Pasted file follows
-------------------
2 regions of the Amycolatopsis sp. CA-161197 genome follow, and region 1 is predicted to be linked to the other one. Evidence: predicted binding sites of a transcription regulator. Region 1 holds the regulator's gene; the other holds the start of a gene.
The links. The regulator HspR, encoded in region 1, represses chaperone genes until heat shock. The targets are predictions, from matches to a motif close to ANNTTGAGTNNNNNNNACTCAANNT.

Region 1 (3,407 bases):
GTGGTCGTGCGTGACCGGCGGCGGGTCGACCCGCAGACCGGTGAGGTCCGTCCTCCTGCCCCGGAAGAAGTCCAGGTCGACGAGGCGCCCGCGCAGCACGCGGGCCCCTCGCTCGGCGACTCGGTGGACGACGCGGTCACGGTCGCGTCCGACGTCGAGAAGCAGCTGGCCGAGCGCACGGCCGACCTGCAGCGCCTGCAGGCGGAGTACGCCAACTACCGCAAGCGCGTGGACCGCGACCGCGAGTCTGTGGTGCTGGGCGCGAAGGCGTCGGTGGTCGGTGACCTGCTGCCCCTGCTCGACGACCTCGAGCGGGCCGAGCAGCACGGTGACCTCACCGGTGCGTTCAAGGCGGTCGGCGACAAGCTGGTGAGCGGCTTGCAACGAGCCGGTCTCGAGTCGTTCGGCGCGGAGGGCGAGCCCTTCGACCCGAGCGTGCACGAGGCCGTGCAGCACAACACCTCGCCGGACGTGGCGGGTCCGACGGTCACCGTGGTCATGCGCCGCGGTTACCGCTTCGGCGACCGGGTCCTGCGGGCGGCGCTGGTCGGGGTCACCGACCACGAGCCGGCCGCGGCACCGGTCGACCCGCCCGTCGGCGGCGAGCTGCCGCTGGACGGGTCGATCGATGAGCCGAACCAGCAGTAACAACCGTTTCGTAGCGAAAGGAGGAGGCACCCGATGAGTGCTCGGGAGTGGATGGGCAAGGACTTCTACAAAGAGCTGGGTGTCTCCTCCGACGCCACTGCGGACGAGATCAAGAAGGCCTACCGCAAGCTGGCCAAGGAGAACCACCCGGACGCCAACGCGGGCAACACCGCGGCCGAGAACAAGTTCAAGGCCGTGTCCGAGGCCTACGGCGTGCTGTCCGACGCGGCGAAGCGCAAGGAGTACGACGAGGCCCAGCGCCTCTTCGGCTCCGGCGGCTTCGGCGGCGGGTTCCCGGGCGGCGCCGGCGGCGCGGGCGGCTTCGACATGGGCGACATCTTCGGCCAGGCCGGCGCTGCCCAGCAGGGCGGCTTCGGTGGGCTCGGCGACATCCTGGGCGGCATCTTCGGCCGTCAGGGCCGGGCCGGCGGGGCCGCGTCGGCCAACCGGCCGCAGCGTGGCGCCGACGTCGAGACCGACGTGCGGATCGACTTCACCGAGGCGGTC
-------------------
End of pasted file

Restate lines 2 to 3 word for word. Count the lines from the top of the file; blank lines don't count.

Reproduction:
The links. The regulator HspR, encoded in region 1, represses chaperone genes until heat shock. The targets are predictions, from matches to a motif close to ANNTTGAGTNNNNNNNACTCAANNT.

Region 1 (3,407 bases):